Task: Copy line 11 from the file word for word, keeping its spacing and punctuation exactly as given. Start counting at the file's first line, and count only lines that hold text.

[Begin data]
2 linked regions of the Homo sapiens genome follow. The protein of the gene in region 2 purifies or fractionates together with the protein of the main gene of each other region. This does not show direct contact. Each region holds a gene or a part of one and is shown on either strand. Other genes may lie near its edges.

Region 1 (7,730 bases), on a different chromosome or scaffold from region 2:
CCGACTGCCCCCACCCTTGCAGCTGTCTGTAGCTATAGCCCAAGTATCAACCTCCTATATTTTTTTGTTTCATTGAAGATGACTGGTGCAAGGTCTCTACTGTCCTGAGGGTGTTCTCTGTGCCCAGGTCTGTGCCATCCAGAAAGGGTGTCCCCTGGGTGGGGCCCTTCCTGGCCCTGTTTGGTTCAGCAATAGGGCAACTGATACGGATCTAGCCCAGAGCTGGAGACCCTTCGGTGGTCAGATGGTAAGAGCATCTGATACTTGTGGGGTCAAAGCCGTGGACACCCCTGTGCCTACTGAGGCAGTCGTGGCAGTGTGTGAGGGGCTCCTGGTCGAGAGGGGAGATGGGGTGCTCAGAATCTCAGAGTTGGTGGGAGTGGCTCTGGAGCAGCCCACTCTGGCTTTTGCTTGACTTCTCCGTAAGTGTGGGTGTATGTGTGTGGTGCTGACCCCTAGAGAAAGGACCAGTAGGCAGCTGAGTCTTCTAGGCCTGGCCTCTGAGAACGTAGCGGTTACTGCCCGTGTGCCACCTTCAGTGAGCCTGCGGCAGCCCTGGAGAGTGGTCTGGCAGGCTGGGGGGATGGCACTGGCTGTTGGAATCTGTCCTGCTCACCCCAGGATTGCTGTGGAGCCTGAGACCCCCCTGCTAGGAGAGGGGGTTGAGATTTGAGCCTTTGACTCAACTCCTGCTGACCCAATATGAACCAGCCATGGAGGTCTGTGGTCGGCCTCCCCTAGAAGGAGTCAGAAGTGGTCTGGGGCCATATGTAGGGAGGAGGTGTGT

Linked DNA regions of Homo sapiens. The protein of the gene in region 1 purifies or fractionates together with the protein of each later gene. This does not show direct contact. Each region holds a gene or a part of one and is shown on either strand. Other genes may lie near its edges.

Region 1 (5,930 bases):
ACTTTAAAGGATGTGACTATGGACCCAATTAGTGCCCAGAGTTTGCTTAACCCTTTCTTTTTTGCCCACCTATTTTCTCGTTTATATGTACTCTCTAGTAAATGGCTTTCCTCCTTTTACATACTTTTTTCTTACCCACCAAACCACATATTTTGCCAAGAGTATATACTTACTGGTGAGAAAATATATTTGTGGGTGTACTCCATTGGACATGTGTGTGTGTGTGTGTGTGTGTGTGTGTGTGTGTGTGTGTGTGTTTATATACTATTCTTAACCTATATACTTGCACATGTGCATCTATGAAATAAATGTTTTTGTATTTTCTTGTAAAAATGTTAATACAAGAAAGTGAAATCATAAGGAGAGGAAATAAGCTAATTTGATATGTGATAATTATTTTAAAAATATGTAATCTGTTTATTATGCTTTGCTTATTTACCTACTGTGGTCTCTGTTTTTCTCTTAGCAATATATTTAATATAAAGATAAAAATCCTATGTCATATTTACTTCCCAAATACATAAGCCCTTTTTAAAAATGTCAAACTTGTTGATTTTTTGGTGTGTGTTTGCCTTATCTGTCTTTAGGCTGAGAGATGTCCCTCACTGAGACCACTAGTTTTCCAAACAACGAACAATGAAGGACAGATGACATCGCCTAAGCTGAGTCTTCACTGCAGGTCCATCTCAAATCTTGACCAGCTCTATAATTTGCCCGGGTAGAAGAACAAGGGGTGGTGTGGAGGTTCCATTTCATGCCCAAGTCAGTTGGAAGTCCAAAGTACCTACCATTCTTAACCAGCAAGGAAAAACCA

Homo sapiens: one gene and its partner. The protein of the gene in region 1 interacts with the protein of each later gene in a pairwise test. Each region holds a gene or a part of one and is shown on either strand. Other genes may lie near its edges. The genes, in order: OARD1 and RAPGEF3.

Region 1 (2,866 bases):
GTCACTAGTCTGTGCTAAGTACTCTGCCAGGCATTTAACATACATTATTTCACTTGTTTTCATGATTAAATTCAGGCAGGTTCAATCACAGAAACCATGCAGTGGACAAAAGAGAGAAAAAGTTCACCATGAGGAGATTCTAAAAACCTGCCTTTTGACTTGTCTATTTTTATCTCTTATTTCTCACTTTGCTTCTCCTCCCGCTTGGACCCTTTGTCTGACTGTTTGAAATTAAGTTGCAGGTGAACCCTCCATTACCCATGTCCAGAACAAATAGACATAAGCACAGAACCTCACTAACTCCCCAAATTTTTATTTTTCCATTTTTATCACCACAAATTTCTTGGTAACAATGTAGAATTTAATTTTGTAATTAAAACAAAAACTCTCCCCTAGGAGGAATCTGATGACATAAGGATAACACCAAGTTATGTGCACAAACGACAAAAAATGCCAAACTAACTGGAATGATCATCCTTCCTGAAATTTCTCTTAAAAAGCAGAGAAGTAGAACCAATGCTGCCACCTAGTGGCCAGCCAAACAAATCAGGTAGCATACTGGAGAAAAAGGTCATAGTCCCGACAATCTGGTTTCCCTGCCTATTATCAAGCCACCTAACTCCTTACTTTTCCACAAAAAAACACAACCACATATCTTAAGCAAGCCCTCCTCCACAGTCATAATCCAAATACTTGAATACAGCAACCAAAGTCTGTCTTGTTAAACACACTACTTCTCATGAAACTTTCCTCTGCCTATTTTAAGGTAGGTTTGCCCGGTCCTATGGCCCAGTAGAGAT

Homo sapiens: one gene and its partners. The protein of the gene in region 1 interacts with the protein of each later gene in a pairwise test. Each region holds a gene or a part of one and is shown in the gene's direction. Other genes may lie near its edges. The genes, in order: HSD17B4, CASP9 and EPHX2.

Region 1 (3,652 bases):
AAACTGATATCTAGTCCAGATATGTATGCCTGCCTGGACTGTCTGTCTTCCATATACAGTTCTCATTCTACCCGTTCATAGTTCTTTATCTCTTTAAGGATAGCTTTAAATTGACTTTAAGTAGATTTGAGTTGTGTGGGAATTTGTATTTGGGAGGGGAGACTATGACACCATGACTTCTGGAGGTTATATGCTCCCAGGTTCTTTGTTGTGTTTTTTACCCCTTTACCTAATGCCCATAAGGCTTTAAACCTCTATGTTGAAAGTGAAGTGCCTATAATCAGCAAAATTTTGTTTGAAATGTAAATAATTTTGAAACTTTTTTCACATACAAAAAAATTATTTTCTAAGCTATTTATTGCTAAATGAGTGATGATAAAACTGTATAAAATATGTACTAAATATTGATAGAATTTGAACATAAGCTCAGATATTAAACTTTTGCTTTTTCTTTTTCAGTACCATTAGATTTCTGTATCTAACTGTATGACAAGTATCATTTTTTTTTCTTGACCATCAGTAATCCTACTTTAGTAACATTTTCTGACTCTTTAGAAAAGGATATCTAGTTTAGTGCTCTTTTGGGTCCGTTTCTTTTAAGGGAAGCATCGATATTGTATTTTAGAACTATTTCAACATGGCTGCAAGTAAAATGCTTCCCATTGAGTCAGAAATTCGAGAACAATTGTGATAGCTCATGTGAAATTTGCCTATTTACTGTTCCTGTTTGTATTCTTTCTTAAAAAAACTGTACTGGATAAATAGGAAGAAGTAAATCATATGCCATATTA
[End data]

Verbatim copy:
Region 1 (3,652 bases):